In response to the letters of Gordon Thomson and Anne Kay, may I be allowed to defend myself? Anyone who knows me will be aware that I am in no way a racist. I have regularly played bridge at the Synagogue on Wednesdays and have many friends there (my own religion is Christian/ Congregational) and although I do not associate with coloured immigrants I am absolutely tolerant of their right to a decent life. I thought I made that point clear in my earlier letter. To me all people have equal rights and deserve respect. And I have certainly seen more of the world than anyone on this island.
I grew up in severe poverty during The Great Depression. We grew vegetables and kept hens and ducks in order to survive. Fortunately I had that greatest blessing in life - a wonderful mother. Just after my fifteenth birthday I had to leave school to earn some much-needed money. In those days a footballer was someone unemployed and on the 'dole'. We had no such things as unemployment benefit, health service, old-age pensions, child benefits, etc, and the churches took care of hardship cases worse than ours. Happily these days we can take all the support that is needed from the welfare state - and I am pleased this is so.
And, yes, I am environmentally conscious and grew up in a beautiful place, Harrogate, but before it became clogged with traffic. Nowadays I choose not to own a car because I don't need one and, anyway, walking is healthier. About six years ago I decided to undertake at least one hundred hours of hard, filthy labour, without proper reward (I was given 20.000 pesetas by our President) to smarten-up the public areas of the old 50-apartment block in which I live. The work involved removing eleven public doors so that their bottoms could be planed to enable smooth opening and closing - and I also fitted new locks and handles which was a painstaking and lengthy task. I also cleaned out the two under-staircase storage areas in the foyers (the block has two entrances). They had no lighting and I had to specially make a light on a trailing flex to see to work. Our cleaner was afraid even to enter those storage areas. The filth of over 20 years was appalling: soggy, rotten mattresses, old furniture and other things much too disgusting to describe.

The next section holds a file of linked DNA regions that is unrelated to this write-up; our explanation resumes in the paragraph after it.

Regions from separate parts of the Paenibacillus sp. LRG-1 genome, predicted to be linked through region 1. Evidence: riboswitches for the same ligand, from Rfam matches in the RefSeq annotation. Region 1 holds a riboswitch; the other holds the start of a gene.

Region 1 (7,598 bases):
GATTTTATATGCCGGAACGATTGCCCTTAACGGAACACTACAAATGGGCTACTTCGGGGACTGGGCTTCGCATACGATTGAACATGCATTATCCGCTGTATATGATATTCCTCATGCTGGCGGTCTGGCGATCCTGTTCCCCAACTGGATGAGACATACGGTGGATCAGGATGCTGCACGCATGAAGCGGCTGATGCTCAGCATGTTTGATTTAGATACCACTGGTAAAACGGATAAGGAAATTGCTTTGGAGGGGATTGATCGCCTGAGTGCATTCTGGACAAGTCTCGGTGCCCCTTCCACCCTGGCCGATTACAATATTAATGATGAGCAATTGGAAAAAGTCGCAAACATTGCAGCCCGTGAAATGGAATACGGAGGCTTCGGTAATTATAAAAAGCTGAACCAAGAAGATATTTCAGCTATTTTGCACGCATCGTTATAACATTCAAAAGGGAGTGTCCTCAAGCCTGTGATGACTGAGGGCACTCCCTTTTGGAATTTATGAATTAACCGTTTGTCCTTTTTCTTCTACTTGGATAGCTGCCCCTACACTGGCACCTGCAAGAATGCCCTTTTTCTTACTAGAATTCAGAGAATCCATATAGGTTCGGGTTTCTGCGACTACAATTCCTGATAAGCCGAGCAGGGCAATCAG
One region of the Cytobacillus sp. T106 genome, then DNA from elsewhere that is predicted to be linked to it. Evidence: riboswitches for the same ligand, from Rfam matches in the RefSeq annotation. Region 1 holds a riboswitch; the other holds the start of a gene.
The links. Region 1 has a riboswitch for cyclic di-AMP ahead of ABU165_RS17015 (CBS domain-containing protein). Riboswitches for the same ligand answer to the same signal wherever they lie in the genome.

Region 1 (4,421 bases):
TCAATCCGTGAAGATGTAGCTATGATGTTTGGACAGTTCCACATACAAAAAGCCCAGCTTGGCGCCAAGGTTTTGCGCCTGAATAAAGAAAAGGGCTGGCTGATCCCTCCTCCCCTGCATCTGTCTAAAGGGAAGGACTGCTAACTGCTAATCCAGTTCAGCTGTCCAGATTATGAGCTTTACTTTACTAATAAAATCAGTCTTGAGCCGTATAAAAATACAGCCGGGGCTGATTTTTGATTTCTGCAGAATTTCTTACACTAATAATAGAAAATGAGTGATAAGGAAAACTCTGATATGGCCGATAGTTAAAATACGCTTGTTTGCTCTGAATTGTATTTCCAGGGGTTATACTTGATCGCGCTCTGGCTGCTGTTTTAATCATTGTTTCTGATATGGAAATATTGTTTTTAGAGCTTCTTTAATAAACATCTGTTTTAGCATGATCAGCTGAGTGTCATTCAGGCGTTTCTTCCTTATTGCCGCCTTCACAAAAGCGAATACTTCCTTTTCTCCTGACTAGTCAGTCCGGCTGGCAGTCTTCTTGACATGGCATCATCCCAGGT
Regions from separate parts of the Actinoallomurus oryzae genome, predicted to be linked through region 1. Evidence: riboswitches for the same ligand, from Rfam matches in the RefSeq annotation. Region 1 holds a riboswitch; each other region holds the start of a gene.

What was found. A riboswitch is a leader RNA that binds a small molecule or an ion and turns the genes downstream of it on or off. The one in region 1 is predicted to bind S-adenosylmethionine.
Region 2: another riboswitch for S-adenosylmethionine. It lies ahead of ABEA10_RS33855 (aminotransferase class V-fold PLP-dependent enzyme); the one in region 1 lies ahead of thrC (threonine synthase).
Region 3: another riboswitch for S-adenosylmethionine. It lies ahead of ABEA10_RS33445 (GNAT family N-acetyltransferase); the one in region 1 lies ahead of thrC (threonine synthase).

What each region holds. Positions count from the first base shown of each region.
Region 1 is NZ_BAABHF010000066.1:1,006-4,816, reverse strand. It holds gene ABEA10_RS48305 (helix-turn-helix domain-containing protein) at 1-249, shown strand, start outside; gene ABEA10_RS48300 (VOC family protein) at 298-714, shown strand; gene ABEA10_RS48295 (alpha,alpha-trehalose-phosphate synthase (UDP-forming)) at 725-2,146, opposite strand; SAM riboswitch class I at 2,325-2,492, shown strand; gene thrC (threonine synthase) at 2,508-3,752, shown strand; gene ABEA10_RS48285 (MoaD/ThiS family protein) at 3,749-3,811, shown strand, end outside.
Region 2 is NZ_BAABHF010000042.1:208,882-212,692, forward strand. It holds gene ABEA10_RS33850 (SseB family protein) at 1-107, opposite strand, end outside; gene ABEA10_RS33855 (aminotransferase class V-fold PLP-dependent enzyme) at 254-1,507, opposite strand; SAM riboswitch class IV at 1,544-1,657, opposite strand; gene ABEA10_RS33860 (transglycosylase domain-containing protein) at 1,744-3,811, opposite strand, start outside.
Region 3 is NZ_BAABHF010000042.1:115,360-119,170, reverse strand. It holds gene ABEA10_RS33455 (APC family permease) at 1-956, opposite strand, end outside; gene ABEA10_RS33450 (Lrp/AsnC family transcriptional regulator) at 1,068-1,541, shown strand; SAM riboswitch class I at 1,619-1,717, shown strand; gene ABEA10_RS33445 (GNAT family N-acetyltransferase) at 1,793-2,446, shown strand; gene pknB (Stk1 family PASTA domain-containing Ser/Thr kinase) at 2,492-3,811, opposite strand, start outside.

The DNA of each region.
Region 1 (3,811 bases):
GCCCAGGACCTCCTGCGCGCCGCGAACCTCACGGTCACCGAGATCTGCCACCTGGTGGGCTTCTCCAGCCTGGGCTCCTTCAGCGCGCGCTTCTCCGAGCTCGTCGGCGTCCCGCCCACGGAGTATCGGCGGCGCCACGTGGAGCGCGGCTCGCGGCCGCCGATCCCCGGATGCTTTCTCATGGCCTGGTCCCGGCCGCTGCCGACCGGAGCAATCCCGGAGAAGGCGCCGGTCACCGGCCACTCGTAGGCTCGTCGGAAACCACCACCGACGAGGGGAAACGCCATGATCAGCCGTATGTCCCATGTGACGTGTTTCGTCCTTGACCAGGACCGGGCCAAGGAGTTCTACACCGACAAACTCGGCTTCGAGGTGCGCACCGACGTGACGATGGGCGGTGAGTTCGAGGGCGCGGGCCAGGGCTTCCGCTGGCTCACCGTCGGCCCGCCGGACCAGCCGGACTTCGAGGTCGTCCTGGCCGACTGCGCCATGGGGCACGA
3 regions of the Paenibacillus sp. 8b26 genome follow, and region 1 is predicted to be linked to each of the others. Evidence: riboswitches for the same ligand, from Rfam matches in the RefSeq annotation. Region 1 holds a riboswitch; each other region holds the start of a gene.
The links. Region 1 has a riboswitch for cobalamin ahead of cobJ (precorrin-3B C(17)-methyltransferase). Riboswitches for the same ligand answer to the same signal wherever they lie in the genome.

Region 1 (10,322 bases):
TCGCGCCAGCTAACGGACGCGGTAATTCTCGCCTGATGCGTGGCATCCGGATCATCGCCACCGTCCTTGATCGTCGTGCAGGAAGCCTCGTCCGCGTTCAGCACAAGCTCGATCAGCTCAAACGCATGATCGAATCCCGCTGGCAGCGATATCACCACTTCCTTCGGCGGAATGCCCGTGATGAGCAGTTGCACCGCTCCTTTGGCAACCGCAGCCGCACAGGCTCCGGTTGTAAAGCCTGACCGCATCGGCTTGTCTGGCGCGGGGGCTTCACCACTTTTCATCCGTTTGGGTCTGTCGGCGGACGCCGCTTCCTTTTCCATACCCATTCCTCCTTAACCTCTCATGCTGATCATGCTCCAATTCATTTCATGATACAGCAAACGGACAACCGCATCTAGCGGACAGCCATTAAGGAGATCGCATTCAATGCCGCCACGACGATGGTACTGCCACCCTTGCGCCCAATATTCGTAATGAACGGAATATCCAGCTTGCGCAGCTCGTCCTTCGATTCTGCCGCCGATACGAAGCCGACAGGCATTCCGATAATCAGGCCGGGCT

So I am NOT unwilling to do dirty work myself. During my working life as an officer in the Royal Air Force I had much arduous manual labour (especially during a five-year stint in Saudi Arabia). And, yes, I insist, I do NOT have enough time to do all the things I want to do on this lovely island. That is why the thought of sorting my rubbish into separate bags so incensed me. I have just completed a course in the Catalan language at the University of Balears (as you may have noticed the other day in the Bulletin) and I have the best interests of my home, Majorca, at heart. In the 19th century immigrants to the USA were always willing to do the dirty work provided their children could receive an education and have prospects. And look how that country has prospered! An inter-mixing of racial bloods is extremely envigorationg to the population (one had only to compare Saudi Arabia with Oman to realise this): In the position of an immigrant, if I had children, I would be perfectly happy to slave for their future - and I suspect that your correspondents, if faced with the same situation, would feel that way too. If Majorca is now being spoken of as the new Hong Kong it is my opinion that a similar attitude towards immigration would be very beneficial. Of course not having to sort rubbish would mean someone losing a fat contract to make plastic bags not be quite so 'policitally -correct' and 'enviromentally-correct' as many people are. Whilst I agree with their attitudes, I do not whole-heartedly jump on those bandwagons myself. I am too much a realist. Is there anyone reading this who knows me and would care to rise to my defence - even though they may not endorse my views. It is not nice being unjustly publicly 'branded' and I would appreciate apologies from your correspondents.
T R H Lyons